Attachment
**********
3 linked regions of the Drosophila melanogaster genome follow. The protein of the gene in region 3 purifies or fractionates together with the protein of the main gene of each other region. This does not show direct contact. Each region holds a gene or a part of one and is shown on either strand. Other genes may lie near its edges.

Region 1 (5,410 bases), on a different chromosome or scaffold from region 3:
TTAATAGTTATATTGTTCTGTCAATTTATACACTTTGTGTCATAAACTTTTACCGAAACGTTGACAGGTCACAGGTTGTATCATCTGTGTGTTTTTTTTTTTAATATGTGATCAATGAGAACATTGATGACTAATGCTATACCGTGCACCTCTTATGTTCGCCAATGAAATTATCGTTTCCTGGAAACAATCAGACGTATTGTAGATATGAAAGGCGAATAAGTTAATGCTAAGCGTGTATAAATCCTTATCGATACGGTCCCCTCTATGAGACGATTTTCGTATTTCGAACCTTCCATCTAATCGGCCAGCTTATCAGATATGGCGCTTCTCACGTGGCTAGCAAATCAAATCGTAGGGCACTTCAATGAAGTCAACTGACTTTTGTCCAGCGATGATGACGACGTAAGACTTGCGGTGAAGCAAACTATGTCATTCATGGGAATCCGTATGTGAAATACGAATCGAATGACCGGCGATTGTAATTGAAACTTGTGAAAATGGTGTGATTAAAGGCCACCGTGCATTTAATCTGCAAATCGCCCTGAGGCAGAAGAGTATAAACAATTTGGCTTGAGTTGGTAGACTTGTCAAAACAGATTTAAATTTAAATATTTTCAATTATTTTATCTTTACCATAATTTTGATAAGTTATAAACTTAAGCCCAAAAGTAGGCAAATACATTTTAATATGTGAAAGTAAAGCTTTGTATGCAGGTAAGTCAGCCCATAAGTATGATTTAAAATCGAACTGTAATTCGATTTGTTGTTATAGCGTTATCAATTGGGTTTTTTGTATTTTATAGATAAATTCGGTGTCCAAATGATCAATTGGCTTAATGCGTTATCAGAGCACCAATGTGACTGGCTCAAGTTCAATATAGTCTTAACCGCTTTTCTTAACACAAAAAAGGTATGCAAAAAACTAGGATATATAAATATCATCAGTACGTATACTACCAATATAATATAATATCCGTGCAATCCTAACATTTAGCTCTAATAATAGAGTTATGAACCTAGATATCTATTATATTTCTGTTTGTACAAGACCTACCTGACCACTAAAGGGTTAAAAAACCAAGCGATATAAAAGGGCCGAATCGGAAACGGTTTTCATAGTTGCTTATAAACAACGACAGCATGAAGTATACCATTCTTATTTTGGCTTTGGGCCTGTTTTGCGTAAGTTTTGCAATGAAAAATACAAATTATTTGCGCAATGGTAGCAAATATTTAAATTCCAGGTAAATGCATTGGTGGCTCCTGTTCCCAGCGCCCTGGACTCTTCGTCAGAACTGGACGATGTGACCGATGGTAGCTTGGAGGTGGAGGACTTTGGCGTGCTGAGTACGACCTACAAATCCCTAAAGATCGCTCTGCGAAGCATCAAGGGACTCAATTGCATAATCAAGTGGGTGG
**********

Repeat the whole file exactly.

3 linked regions of the Drosophila melanogaster genome follow. The protein of the gene in region 3 purifies or fractionates together with the protein of the main gene of each other region. This does not show direct contact. Each region holds a gene or a part of one and is shown on either strand. Other genes may lie near its edges.

Region 1 (5,410 bases), on a different chromosome or scaffold from region 3:
TTAATAGTTATATTGTTCTGTCAATTTATACACTTTGTGTCATAAACTTTTACCGAAACGTTGACAGGTCACAGGTTGTATCATCTGTGTGTTTTTTTTTTTAATATGTGATCAATGAGAACATTGATGACTAATGCTATACCGTGCACCTCTTATGTTCGCCAATGAAATTATCGTTTCCTGGAAACAATCAGACGTATTGTAGATATGAAAGGCGAATAAGTTAATGCTAAGCGTGTATAAATCCTTATCGATACGGTCCCCTCTATGAGACGATTTTCGTATTTCGAACCTTCCATCTAATCGGCCAGCTTATCAGATATGGCGCTTCTCACGTGGCTAGCAAATCAAATCGTAGGGCACTTCAATGAAGTCAACTGACTTTTGTCCAGCGATGATGACGACGTAAGACTTGCGGTGAAGCAAACTATGTCATTCATGGGAATCCGTATGTGAAATACGAATCGAATGACCGGCGATTGTAATTGAAACTTGTGAAAATGGTGTGATTAAAGGCCACCGTGCATTTAATCTGCAAATCGCCCTGAGGCAGAAGAGTATAAACAATTTGGCTTGAGTTGGTAGACTTGTCAAAACAGATTTAAATTTAAATATTTTCAATTATTTTATCTTTACCATAATTTTGATAAGTTATAAACTTAAGCCCAAAAGTAGGCAAATACATTTTAATATGTGAAAGTAAAGCTTTGTATGCAGGTAAGTCAGCCCATAAGTATGATTTAAAATCGAACTGTAATTCGATTTGTTGTTATAGCGTTATCAATTGGGTTTTTTGTATTTTATAGATAAATTCGGTGTCCAAATGATCAATTGGCTTAATGCGTTATCAGAGCACCAATGTGACTGGCTCAAGTTCAATATAGTCTTAACCGCTTTTCTTAACACAAAAAAGGTATGCAAAAAACTAGGATATATAAATATCATCAGTACGTATACTACCAATATAATATAATATCCGTGCAATCCTAACATTTAGCTCTAATAATAGAGTTATGAACCTAGATATCTATTATATTTCTGTTTGTACAAGACCTACCTGACCACTAAAGGGTTAAAAAACCAAGCGATATAAAAGGGCCGAATCGGAAACGGTTTTCATAGTTGCTTATAAACAACGACAGCATGAAGTATACCATTCTTATTTTGGCTTTGGGCCTGTTTTGCGTAAGTTTTGCAATGAAAAATACAAATTATTTGCGCAATGGTAGCAAATATTTAAATTCCAGGTAAATGCATTGGTGGCTCCTGTTCCCAGCGCCCTGGACTCTTCGTCAGAACTGGACGATGTGACCGATGGTAGCTTGGAGGTGGAGGACTTTGGCGTGCTGAGTACGACCTACAAATCCCTAAAGATCGCTCTGCGAAGCATCAAGGGACTCAATTGCATAATCAAGTGGGTGG